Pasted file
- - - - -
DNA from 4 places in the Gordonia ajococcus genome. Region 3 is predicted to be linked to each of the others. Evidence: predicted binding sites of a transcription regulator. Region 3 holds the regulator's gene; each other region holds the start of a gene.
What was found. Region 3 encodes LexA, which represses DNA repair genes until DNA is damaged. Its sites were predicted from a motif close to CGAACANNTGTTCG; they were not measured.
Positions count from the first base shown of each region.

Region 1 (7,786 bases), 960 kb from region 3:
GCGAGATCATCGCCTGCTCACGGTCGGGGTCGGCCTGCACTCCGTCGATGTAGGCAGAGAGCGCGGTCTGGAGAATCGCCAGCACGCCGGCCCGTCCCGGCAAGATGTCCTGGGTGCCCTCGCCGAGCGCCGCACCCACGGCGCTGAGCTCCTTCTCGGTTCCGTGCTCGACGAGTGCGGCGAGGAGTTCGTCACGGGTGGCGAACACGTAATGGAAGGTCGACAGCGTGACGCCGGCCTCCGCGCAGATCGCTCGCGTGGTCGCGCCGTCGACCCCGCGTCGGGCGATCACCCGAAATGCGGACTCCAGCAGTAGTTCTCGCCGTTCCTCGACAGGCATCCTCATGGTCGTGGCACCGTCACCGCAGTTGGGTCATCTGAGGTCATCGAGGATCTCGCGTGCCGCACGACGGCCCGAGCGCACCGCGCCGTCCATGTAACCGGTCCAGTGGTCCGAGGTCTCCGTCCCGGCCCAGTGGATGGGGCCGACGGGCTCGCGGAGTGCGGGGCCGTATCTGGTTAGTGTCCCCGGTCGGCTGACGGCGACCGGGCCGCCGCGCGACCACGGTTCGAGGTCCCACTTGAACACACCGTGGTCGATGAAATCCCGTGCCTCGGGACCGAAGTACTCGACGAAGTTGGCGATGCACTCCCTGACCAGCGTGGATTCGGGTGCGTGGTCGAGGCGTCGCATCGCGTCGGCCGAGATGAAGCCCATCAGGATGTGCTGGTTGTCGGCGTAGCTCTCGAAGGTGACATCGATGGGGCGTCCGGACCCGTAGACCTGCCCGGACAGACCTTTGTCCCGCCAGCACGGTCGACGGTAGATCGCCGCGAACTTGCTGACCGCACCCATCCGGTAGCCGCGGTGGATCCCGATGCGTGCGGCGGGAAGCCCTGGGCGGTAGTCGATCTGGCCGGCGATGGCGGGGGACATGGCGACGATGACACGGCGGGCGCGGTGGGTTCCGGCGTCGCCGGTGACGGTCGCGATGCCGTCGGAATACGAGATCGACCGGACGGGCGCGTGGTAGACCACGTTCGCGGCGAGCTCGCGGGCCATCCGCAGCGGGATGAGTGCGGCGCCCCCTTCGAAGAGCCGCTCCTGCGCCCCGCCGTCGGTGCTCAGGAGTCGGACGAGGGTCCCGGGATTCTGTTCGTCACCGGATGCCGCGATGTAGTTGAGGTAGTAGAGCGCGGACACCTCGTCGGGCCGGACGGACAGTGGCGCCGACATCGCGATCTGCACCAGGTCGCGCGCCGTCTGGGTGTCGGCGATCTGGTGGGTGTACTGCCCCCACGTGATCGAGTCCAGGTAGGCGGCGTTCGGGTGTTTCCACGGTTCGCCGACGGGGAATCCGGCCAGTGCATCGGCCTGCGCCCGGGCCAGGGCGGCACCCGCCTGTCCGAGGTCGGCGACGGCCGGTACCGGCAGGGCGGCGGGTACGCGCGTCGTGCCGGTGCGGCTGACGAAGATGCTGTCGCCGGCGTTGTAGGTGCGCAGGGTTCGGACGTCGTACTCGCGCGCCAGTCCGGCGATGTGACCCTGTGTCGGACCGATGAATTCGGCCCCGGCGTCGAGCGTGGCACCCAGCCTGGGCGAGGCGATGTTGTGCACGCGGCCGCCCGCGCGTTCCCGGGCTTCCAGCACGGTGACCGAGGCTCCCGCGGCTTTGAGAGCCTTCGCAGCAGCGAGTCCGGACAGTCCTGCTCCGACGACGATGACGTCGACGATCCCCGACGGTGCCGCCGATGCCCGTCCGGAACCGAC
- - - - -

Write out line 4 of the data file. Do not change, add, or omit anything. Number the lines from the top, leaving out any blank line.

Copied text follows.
Region 1 (7,786 bases), 960 kb from region 3: